Hing read the writing on the wall, When Paul Walters moved into a new role and the new regional Vice President named, Boeing wouldn’t renew his Corporate Citizenship grant, and gave him no feedback why.
Adalia Hill, a Media Spokeperson for Boeing Corporation replied to my request for comment. Boeing states, ” the country president did not opt to not renew the grant. At that time Boeing was re-aligning giving strategy/objectives into key areas of impact and while the program is a good one, when the grant was submitted it ultimately did not meet the updated objectives.” Hing has since reapplied and been turned down.
Instead of cutting programs Hing took a chance, creating new a program growing Oyster Mushrooms on Rubber Tree sawdust mixed with Rye Grain and other supplements for local sale. P. ostreatus, is a fast growing and aggressive cultivator, easy and fast to grow. It causes little problems and overcomes many competitor fungi. “I had gone to the internet to find the processes to grow mushrooms to raise funds for my programs, I found so many people willing to spend time with me, give me advice, and encourage my efforts.”
About two years ago Hing realized that production of Reishi (Ganoderma lucidum) known in Asia, as the Lingzhi, would be more profitable with only slightly, he thought, more work. He had an inoculation, incubation and grow rooms already, so he began experimentation and quickly went into production. He realized the extra profit he’d be able to plow back into his schools if he produced his own spawn and needed a laminar flow hood.
As usual Hing turned to internet forums for advice on the construction of the flow hood, chatting with people all over the world. Finally, with plans in hand, he took the time to carefully craft his hood. A benefactor in the UK provided the specialized filter. Using a laminar flow hood prevents contaminants from infiltrating the critical inoculation stage of mushroom cultivation.
“I like the production of Lingzhi, the problem I have is marketing, the local market is soft for cultivated Lingzhi, people want tree grown.” Hing’s disappointment was clear. Without a US distributor who would partner in a program similar to “Fair Trade” programs, one that would not only sell his production based on the medicinal value and value added of the use of the profits going to his good works.
In a recent conversation with Hing, I mentioned switching to log grown Reishi, frustrated he said, “Right now I can not even wait for the 30 days it takes each crop of Lingzhi from start to finish, I need to make payroll, having log grown production, which takes up to two years for a first crop would bankrupt me, who would pay the teachers?”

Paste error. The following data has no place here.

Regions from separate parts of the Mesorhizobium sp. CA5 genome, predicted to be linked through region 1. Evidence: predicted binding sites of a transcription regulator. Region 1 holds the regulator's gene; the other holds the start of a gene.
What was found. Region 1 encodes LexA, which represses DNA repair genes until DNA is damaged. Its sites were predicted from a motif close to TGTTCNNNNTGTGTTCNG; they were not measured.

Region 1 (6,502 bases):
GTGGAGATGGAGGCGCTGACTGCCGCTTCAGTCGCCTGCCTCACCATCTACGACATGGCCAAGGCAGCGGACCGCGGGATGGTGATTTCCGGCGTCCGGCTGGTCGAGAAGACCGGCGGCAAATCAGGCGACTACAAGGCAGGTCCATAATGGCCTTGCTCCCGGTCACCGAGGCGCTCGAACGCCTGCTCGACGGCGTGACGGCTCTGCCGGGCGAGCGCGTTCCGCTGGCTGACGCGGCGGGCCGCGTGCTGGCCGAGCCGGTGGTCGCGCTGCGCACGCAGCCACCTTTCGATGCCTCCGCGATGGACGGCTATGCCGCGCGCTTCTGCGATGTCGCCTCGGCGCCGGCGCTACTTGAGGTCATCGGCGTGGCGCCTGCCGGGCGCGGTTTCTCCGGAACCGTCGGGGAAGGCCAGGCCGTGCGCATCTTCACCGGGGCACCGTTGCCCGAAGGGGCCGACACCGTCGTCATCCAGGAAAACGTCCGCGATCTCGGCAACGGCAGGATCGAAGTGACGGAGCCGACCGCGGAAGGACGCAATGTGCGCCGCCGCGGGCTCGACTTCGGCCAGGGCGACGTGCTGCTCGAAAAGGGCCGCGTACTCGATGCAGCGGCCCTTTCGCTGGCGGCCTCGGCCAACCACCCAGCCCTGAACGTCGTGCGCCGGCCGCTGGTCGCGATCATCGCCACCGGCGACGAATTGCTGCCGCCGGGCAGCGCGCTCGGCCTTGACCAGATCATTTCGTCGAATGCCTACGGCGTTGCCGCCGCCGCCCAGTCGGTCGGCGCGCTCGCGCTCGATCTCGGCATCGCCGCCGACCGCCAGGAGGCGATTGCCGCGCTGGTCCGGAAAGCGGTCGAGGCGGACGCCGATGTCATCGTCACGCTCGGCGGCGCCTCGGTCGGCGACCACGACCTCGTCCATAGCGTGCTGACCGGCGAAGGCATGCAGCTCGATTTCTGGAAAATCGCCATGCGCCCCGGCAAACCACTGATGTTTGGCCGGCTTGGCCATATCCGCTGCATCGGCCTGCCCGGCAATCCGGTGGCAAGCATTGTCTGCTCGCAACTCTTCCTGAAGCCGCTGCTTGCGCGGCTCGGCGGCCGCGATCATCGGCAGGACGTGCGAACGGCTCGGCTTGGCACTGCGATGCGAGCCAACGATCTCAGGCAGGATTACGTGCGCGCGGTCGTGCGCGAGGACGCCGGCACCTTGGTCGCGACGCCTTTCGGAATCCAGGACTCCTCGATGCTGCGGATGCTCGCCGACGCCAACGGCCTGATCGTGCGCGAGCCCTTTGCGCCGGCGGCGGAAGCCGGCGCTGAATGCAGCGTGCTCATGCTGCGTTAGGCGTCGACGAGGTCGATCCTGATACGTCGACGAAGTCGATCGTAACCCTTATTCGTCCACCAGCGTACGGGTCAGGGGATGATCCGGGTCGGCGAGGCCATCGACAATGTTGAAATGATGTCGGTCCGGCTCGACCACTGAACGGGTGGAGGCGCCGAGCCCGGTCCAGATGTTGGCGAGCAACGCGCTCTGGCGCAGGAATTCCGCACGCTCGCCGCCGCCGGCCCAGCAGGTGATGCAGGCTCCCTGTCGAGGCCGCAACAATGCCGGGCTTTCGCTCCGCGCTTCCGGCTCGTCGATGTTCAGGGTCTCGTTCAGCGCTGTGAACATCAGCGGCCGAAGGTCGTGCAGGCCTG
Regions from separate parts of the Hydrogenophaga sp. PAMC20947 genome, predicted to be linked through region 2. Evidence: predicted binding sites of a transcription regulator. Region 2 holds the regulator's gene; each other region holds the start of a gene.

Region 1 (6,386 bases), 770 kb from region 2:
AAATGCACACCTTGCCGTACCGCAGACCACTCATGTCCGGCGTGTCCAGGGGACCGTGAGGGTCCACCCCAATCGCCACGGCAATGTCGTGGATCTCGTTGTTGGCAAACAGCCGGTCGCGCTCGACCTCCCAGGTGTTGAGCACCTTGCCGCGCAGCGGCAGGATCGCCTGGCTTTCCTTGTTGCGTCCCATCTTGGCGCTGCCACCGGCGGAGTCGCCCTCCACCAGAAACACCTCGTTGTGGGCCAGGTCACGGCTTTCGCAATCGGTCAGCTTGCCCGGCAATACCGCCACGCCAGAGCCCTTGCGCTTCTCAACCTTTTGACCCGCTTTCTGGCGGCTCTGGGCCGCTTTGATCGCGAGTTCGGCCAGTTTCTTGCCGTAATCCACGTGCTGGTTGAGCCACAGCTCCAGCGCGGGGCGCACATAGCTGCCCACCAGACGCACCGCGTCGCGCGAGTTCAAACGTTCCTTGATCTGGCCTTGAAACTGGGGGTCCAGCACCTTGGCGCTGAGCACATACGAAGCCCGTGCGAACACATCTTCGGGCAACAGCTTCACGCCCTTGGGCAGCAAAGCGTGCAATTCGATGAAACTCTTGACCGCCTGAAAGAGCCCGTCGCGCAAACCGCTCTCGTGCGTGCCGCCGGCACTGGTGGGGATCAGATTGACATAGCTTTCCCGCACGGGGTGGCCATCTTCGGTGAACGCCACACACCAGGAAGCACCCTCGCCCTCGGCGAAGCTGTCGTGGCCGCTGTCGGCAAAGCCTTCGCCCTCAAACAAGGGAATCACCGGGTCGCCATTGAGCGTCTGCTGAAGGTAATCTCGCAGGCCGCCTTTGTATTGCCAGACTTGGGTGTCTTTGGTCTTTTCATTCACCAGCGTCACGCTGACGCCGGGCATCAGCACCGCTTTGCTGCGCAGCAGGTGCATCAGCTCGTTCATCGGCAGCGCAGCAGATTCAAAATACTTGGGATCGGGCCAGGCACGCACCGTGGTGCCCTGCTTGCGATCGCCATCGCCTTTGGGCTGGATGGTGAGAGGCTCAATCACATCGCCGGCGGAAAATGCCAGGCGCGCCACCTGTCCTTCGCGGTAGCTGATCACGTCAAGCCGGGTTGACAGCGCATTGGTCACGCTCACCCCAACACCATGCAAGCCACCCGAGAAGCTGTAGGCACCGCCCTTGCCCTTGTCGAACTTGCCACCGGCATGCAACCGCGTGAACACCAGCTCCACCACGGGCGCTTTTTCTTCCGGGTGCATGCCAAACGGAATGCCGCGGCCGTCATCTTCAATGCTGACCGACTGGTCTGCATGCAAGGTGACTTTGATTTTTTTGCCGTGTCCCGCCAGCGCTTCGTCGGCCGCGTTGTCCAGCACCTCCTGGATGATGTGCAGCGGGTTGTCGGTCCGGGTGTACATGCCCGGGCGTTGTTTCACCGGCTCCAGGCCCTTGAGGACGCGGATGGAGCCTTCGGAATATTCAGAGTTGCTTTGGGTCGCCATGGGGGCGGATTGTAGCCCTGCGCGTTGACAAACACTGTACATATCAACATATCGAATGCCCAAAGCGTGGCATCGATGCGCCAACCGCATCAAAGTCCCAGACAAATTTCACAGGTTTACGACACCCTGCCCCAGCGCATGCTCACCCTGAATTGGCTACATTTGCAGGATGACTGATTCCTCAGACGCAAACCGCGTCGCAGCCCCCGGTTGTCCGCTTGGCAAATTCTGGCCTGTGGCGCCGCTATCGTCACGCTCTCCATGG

“Both in the cultivation of Oyster Mushrooms, and Lingzhi, I have made mistakes. Sometimes it feels like hundreds of mistakes!” he laughingly told me recently, “It is through these mistakes that I’ve learned, and perfected my skills.” Currently he has polished his skills further, perfecting cultivation of the medicinal cordyceps mushroom.
Hing is the penultimate inventor. With finished materials so hard to get in rural Cambodia he has had to make do or do without. He’s chosen the path of neither; insisting that his schools and facilities have power he’s made wind generators from scratch. Insisting that water be available he’s hand dug wells and installed home made pumps. Insisting that the schools have funding he’s installed vegetable gardens so not only the children can eat, but so the organization can sell the produce to finance operations.
Hing refuses to be dejected about the future, each day he spends time working with his mushrooms, ensuring his schools are run well, and that individual foreign donors and volunteers are kept in close communication. He understands that his position can be one of a bottleneck, so he’s begun to teach his farm supervisor, Mam Sei, how to cultivate mushrooms. Hing is convinced that with some further skills learned from mycologists overseas, and slightly better facilities his efforts using the Fungi Kingdom to pay for his work will be successful.
Earlier this year Hing raised funds and traveled to Thailand, to an outfit known as IFarm, to learn liquid inoculation techniques, “I had to quickly raise $500, but the liquid inoculation saves a week of incubation time. It is open to contamination easier, but we’ve overcome that problem with better clean room skills”
“. . . I’ve learned and developed growing Lingzhi and Cordyceps we can make it work. The future is in Fungi! . . .”
Lolita Van Buuren is from England and a recent volunteer. She’s a pharmaceutical saleswoman, taking a sabbatical to volunteer with CCAF. She has a background in finance, property development, and business management. She’ll be in Cambodia for two months, beginning next week, though she has been working long distance with Hing on feasibility studies. “After studying Rith’s work in mycology, as an attempt to finance his projects I can only say that we’ll have to look at completely canceling the operation if he doesn’t manage to get outside marketing.” Van Buuren told me over the phone, “Any project should only be given three years, and if within that time span can’t pay for itself it needs to be scrapped.”
Channrith Hing stubbornly rebutted this analysis. “I appreciate the work she is doing, and understand that work must have payback, but with the right marketing and partnerships, even some kind of agricultural tourism where we teach the techniques I’ve learned and developed growing Lingzhi and Cordyceps we can make it work. The future is in Fungi!”
Fortunately Channrith Hing has never followed normal guidelines, if he’s run his life as Van Buuren suggests he run the medicinal mushroom business he may have left the service of his community long ago.
The Cambodian Children’s Advocacy Foundation’s website is: http://www.ccaf-khmer.org/